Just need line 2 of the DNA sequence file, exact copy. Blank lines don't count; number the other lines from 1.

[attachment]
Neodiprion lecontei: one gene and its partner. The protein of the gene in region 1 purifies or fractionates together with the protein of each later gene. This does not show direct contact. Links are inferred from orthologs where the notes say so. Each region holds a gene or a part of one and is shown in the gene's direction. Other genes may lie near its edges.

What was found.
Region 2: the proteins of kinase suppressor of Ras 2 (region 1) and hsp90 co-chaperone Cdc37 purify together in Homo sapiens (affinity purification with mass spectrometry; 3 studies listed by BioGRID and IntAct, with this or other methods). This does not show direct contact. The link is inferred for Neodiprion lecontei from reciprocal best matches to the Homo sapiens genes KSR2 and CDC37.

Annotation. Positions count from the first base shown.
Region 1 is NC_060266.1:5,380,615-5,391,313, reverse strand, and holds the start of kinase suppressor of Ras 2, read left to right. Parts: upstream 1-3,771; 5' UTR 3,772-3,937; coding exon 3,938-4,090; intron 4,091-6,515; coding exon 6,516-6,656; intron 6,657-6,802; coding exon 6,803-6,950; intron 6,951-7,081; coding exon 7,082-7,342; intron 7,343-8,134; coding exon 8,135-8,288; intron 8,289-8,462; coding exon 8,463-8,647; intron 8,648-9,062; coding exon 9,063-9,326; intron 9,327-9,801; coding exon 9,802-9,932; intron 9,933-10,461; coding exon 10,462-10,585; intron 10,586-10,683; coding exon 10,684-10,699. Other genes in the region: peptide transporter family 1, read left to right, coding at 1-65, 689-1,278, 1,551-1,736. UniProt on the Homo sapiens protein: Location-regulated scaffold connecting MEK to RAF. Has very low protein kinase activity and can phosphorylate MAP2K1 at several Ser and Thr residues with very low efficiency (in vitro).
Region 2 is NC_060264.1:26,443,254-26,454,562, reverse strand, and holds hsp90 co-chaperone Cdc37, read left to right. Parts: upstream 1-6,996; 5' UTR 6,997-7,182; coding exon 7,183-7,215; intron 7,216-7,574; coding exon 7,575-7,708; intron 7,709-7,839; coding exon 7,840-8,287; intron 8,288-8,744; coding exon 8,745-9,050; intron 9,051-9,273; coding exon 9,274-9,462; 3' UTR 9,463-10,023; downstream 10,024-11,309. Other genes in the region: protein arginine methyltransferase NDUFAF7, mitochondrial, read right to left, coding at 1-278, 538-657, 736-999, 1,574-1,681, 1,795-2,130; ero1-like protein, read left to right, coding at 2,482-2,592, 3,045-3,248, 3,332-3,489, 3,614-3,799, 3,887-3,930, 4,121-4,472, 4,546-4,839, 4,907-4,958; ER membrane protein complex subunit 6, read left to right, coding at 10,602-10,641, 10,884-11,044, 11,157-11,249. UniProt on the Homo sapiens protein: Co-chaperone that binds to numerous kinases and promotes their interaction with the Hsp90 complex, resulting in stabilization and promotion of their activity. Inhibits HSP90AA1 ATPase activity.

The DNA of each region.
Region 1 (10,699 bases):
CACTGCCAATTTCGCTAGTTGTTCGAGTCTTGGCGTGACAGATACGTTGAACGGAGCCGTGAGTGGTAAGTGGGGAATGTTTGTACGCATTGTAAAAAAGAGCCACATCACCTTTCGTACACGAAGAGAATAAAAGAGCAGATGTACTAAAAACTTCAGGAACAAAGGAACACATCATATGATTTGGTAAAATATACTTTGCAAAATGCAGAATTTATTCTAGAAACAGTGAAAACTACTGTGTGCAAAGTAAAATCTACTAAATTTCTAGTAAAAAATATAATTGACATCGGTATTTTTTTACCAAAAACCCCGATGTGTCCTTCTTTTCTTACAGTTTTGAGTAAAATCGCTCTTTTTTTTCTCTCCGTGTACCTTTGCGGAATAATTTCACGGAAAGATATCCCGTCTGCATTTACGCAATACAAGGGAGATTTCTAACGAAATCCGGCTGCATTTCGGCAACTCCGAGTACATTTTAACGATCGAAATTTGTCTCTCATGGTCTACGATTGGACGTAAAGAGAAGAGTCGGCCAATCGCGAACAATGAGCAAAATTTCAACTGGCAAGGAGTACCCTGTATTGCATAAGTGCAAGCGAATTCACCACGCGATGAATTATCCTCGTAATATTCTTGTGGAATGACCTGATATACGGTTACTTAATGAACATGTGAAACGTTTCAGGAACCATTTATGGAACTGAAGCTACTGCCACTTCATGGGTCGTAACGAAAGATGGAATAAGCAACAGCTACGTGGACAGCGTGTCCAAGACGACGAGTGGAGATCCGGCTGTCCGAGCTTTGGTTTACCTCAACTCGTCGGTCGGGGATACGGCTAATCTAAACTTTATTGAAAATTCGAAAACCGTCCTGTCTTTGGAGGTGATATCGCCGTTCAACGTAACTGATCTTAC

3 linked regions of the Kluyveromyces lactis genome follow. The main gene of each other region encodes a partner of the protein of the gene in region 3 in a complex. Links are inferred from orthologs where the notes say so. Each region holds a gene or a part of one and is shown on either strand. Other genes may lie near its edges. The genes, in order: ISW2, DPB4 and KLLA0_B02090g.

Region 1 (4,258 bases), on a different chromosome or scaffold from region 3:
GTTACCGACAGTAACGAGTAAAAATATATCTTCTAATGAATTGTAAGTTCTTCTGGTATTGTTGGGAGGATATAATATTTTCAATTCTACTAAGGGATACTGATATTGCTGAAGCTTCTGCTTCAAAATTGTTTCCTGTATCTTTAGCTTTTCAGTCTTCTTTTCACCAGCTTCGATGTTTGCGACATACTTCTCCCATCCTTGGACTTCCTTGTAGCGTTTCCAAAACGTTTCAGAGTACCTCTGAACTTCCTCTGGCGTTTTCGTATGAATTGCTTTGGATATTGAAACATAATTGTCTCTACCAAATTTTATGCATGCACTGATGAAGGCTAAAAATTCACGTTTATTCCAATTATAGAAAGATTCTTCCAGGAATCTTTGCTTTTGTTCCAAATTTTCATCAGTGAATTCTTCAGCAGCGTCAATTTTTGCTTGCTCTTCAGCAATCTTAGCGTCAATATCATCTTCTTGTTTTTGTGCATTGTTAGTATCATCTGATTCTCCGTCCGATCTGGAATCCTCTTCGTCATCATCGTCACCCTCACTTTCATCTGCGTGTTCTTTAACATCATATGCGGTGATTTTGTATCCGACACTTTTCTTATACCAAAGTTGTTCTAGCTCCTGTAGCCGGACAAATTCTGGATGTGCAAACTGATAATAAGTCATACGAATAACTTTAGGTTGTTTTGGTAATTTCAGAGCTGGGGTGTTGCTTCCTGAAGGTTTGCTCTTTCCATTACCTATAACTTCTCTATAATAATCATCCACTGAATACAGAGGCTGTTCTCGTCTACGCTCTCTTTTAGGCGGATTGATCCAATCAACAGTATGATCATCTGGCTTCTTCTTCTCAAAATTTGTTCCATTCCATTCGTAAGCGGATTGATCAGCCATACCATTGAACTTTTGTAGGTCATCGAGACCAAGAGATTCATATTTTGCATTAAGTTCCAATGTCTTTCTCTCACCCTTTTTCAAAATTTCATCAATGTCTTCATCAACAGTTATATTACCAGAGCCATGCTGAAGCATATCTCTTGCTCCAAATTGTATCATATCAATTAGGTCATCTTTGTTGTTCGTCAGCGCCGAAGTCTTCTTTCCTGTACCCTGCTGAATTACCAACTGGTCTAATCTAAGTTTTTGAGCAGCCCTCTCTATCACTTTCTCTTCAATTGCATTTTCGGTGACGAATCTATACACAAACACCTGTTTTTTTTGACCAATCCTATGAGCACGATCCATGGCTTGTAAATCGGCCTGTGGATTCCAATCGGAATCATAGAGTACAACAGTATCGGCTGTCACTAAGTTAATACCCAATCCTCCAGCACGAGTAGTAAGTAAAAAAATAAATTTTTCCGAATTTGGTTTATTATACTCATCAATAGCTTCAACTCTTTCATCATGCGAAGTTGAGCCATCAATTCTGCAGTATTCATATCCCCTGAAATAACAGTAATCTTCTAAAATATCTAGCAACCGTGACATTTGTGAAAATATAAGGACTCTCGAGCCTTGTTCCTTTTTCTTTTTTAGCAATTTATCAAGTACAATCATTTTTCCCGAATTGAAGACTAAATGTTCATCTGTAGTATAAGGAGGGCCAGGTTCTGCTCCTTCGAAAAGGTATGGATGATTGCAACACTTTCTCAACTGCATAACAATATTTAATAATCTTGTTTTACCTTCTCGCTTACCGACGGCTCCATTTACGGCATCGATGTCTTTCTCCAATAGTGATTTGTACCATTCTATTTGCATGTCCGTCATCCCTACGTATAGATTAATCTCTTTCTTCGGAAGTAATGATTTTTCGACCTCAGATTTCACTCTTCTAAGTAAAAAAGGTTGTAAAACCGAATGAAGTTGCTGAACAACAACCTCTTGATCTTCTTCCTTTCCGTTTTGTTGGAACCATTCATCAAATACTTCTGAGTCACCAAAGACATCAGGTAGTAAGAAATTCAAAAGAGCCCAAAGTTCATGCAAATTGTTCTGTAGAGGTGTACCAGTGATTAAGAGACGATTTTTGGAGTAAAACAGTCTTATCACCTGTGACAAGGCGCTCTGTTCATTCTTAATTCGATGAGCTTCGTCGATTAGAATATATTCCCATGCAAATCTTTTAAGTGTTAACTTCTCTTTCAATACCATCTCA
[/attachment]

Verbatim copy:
What was found.